Another source of human CRI cases involves those resulting from radiotherapy, which continue to be a clinical problem despite technological advances in cancer treatments. Radiation dermatitis has been documented as one of the most prevalent acute toxicities in radiotherapy patients (5 ). Standard medical management for radiation dermatitis could be relevant to treatment options for cutaneous radiation injury; however, there is little consensus on which topical agents effectively alleviate symptoms, although a few approaches have been studied (6–11 ). In addition to a consideration of radiation-induced skin wounds, presenters discussed cutting-edge technologies to assess and treat skin injuries resulting from other types of damage and disease states. For example, stem cell spray devices have shown potential for thermal burns, and case studies describing the use of spray grafting technology have been reported (12 ). Further informing an understanding of treating radiation skin injuries are chronic wounds resulting from disease states, such as diabetic foot ulcers. A number of underlying factors in the progression of diabetic foot complications, such as poor blood flow, structural imbalance and infection, lead to a failure of these wounds to heal. Likewise, radiation is known to cause macrovascular disruption through activation of cytokines and recruitment of inflammatory cells. In summary, there is a wealth of experience that can be accessed from both the human radiation experience of accidental and clinical exposures, as well as from existing practice of medicine for other types of skin injuries to help guide the selection of the best approaches to address CRI.
Preclinical Models of CRI
The data from human exposures have limitations in terms of confirming radiation dose received and how natural human variabilities influence response. Animal and in vitro human skin models, before however, represent a means of studying radiation skin injury that can be closely monitored and are more uniform. There are a number of different strategies to produce CRI. Radiation skin injuries in Göttingen minipigs3 were produced using a Grenz device, which delivers a superficial surface dose, depositing most of its energy in the outer layers of the skin. CRI can also be created using an X-ray machine, which possesses higher energy, and elicits less damage on the skin surface but more severe damage deeper within the skin layers. Beta particles, which would be the biggest concern in a fallout exposure, may also be used.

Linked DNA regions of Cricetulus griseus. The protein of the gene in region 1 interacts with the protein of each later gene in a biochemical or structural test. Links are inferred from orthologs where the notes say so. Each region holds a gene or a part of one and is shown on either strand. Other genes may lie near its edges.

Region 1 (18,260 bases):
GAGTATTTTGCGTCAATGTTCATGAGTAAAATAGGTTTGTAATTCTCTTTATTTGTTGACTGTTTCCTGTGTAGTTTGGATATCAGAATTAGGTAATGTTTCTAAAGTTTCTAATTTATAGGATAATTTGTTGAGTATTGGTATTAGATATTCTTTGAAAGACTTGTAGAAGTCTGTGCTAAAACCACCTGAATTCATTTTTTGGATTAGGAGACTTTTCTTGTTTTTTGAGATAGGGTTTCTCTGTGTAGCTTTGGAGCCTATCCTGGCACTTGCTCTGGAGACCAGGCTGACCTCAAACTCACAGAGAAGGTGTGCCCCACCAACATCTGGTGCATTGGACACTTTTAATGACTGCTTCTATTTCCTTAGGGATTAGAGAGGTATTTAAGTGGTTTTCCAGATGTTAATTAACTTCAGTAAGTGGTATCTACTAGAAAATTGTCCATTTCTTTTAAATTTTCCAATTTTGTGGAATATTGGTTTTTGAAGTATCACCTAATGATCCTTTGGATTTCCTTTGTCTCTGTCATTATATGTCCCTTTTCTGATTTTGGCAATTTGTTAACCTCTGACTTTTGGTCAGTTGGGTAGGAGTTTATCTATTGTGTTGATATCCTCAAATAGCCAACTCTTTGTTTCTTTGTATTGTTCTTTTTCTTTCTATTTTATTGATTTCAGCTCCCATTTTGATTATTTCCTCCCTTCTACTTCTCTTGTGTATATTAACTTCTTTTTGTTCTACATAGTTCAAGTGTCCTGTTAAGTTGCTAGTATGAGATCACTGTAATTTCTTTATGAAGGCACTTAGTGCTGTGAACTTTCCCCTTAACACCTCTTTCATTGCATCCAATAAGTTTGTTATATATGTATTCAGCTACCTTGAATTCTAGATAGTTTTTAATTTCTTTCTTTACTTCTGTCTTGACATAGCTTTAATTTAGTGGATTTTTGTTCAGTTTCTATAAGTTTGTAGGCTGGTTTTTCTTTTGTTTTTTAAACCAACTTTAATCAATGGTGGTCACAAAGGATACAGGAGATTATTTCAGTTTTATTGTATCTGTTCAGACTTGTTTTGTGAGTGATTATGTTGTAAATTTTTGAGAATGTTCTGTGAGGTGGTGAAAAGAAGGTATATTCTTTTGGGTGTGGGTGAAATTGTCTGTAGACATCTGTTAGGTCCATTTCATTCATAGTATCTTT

A murine model has been developed in which a full-thickness incision is made to the skin and then allowed to heal. In this model, wound tensile strength (WTS) is a reliable means of measuring the strength of healing of the wound in the presence or absence of radiation and MCM treatments (13 ). Determining the extent of skin injuries is integral to another mouse model for radiation combined injury (RCI) that involves both radiation exposure and another trauma (14 ). This model is important for study, because the Hiroshima and Nagasaki bombings resulted in 39–42% of the injuries documented as RCI (15 ). In animal models of burns or wounds delivered 1 h after total-body irradiation, combined injuries reduced survival (16 ) and delayed wound healing. In search of an animal model that is physiologically closer to human skin than small rodents, researchers have turned to pig models. Investigators have developed a guinea pig model for CRI to test efficacy of products (17 ). The guinea pig simulates human physiology and response to CRI (18, 19 ). In large animal model development, CRI in the Göttingen minipig strain has also been modeled on a human radiation accident involving skin injuries (20 ). A combination of scoring, imaging, histology and other novel methods (e.g., planimetry, color image analysis, ultrasound, thermography, MRI, etc.) were employed. Development of this model has established end points that may be applicable to assessing the severity of skin injury and studying the efficacy of MCMs to mitigate CRI. Finally, Yorkshire pigs have also been used to study CRI. They are well characterized in terms of the similarity of their skin to humans (21, 22 ) and are frequently used for drug testing of many dermatologic indications. The Yorkshire pig has also been developed as a model to demonstrate improvements in skin healing with MCM administration after exposure to a beta radiation source (23, 24 ).